than other competitive swimmers I’ve coached, watched and heard about during
the intervening half-century since we all worked so hard and happily together,
born in 1951 (making her 8 years my junior when I was her swimming coach at
Sutter Lawn). Her parents were her mom,
a member of a distinguished family of Christian missionaries of the
Congregational Church who helped bring Western civilization to the islands of
following January she married John Hubert Mee, and with him lived in Piedmont,
slender and elegant lady at all times who generally treated me with the respect
and affection given members of her own family, Mrs. Mee made with husband Hubert
and three children a loving home in one of
husband, John Hubert Mee Jr. (he preferred to be addressed as “Hubert” or “Mr.
Mee”), also had a distinguished background. He was born in 1915 to a couple
whose parents had emigrated from
later formed his own petroleum and natural gas consulting company and held a
number of offices in various oil, land and social organizations. With his
intervention and position, I got a Standard Oil credit card way before my time
and finances allowed that privilege (I later returned it.) I always called the
hard driving executive “Mr. Mee” and we had a friendly relationship despite our
age differences. In reality it was based on our common admiration for his
Regrettably, my partner Bob Reid and Mr. Mee never achieved quite that equilibrium I enjoyed separately with both.
and Sally married in 1942 and settled in
His quest and expectations of excellence in all things extended to his eldest daughter, Nancy, who was quite simply the best swimmer we had (she never showed any of the “big head” that sometimes accompanies athletic prowess and was a enormous pleasure to coach. The eight-year difference in our ages at the time (with me in college and she still in the grades) formed a barrier to our close and mutually supportive relationship from developing in other directions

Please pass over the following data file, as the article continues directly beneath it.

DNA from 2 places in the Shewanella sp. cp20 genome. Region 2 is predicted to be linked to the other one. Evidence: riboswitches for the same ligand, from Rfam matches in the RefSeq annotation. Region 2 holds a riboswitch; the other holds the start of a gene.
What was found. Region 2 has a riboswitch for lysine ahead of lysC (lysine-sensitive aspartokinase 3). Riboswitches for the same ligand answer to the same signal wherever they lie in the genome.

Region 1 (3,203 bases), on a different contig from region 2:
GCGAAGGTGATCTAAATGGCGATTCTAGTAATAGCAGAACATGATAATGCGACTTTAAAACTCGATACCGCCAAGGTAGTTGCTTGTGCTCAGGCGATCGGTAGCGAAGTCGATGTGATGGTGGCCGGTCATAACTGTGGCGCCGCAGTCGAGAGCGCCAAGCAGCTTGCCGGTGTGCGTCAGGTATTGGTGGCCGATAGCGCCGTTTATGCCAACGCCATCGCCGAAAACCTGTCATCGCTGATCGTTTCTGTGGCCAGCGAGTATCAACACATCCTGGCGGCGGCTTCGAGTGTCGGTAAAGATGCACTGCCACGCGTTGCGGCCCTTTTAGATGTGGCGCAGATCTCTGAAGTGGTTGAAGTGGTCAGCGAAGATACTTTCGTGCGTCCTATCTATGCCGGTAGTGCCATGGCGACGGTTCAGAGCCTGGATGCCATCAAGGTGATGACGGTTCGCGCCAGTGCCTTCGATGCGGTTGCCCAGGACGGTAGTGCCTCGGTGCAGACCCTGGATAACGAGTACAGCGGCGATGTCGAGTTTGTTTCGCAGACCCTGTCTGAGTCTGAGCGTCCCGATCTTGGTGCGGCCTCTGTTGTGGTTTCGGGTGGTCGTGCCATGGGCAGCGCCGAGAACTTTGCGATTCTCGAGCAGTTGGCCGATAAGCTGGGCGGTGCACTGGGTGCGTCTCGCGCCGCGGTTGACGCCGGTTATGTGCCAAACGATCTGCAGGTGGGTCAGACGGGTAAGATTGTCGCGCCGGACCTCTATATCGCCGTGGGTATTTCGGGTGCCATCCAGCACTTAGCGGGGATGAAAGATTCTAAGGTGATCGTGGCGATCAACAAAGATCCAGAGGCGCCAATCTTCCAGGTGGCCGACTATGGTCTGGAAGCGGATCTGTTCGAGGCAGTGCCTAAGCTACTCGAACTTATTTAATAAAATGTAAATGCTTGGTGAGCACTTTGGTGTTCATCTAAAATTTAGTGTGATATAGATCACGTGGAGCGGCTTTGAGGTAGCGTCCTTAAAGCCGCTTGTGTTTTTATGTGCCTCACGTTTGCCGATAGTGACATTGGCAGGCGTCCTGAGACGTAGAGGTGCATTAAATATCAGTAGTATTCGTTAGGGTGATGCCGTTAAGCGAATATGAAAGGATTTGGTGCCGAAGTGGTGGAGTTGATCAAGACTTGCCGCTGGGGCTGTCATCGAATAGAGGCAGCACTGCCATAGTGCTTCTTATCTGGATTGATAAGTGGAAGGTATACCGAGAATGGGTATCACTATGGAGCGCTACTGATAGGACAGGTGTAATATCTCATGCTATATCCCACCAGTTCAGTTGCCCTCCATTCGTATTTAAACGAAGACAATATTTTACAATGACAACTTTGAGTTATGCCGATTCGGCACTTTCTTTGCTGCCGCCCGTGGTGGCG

Nonetheless, she was a real sweetheart to me and everybody else associated with the swim team.
died at home April 6, 2007 after months of care provided by his family, which
had become far flung once the children had grown up. Wife Sally died a month
later in the same, two-story home only a few blocks from the Sutter Lawn Tennis
Several years before their deaths, the couple had established a foundation housed at the Sacramento Region Community Foundation to recognize with awards the heroic and meritorious acts of members of the Sacramento Fire and Police Departments. The Mee’s children now attend and help host the annual award events held at the upscale Sutter Club and attended by City VIPs.
was as a swimmer, daughter Nancy, now age 59, seems to be a “star” of the Mee
family today. Her younger sister, Catherine Mee, has relocated to
hoped she would show up at this year’s lunch held in my honor, especially since
she was not among those present for a similar “reunion lunch” at Sutter Lawn
two years ago. I had been warned by Bob Reid that a mystery guest who insisted
on advance anonymity would be present at this year’s event. Of course, I had
hoped it would be
current catalog for an art show she and her husband,
show at the ritzy Sun Valley resort in
married but the two artists have kept their separate last names. Their gallery
is called Utopian Heights Studio. It is at
Their show catalog says
She is represented by agents with
His education includes Bachelor and
Master of Fine Arts degrees in Ceramics and Design from the
Both Dennis and Nancy have received
enviable awards for their art work. She served as artist in residence at the
Chateau Beychevelle in
Dennis was honored by the National Endowment for the Arts in 1980 with its award of its Artist’s Fellowship.